Andrew Carnegie offered £1,500 to Tinsley Urban District Council in 1903. The site was given by Earl Fitzwilliam, and the architects were Messrs Edward Holmes and Adam Francis Watson of Sheffield. Designed in the renaissance style, it was faced in local pressed bricks and Grenoside stone dressings. The foundaton stone was laid by Sir William Holland MP in July 1904.
The library was one which nearly wasn’t built with funds from Carnegie. As the blog post linked below relates, during the early council meetings where proposals were discussed, a local resident objected to funds being accepted from Carnegie: “as a capitalist, and a foreigner at that, riding in style on the backs of working men”.
Current status: Boarded up when we visited in 2009, can’t find out what its current status is – if anyone local can let me know, please leave a comment. The Shelf Life project (link below) lists it as a building at risk (2020).
- Year grant given (if known): 1903
- Amount of grant: £1,500
- Year opened (and by who – if known): 8 June 1905, by Thomas Wilkinson, the managing director of Wm Cook and Co.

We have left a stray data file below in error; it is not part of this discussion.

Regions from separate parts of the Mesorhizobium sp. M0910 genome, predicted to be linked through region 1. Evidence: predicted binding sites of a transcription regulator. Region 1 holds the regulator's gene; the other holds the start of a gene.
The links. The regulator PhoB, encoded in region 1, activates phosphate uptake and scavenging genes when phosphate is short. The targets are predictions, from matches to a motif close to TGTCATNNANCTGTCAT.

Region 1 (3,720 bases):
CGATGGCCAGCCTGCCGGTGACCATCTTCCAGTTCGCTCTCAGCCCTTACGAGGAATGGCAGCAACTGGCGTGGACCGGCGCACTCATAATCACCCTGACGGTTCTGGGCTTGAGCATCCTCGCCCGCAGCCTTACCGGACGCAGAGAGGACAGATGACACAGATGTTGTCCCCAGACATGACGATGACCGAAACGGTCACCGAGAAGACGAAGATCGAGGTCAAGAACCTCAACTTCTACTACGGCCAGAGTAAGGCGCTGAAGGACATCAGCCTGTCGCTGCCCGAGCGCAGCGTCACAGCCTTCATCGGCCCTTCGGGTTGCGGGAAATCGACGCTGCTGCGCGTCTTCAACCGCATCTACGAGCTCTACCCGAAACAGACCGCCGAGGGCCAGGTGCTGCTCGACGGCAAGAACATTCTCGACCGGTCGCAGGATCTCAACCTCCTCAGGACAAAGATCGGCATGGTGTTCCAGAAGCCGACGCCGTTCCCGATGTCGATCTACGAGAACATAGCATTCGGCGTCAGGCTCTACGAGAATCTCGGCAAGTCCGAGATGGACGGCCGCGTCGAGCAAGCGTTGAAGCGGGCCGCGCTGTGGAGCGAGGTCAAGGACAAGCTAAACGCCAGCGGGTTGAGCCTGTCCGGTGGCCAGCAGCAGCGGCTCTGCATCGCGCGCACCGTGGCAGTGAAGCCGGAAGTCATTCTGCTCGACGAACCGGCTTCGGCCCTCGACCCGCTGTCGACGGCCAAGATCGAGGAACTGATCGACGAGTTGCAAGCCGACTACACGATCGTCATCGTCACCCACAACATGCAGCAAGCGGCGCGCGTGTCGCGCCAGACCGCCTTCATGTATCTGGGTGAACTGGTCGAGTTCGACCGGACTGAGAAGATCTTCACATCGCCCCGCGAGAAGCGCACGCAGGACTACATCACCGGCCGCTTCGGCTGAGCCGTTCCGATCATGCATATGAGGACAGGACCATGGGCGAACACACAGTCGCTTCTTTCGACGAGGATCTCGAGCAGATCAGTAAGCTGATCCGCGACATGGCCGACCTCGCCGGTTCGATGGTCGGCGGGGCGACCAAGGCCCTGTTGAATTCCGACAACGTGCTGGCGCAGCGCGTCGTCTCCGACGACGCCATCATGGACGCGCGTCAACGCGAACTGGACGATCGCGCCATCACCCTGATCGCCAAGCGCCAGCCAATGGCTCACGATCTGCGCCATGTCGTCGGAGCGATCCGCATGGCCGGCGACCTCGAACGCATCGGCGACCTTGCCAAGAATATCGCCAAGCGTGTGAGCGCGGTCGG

Photo of library in 2009:
Old photo of library (postcard):
Yes, in 2009, when it was boarded up (having been a childrens centre)
- Article about Tinsley library from the ‘Reading Sheffield’ group. Includes photo of when it was still open as a library. Part 2 (linked from the first article) details the debates that took place before the library was built. Once council member was vociferous in his opposition to the plans – he didn’t want to accept the funding from Carnegie, but was eventually voted down. It also includes details from local papers about the library – which I’ve used to update the information above. A third article – which includes a lovely photo of the opening ceremony, lots of the orginal plans, plus goes into detail about the stock available when the library was first opened.
- Mentioned on the Shelf Life project website as being a building ‘at risk’ (2020).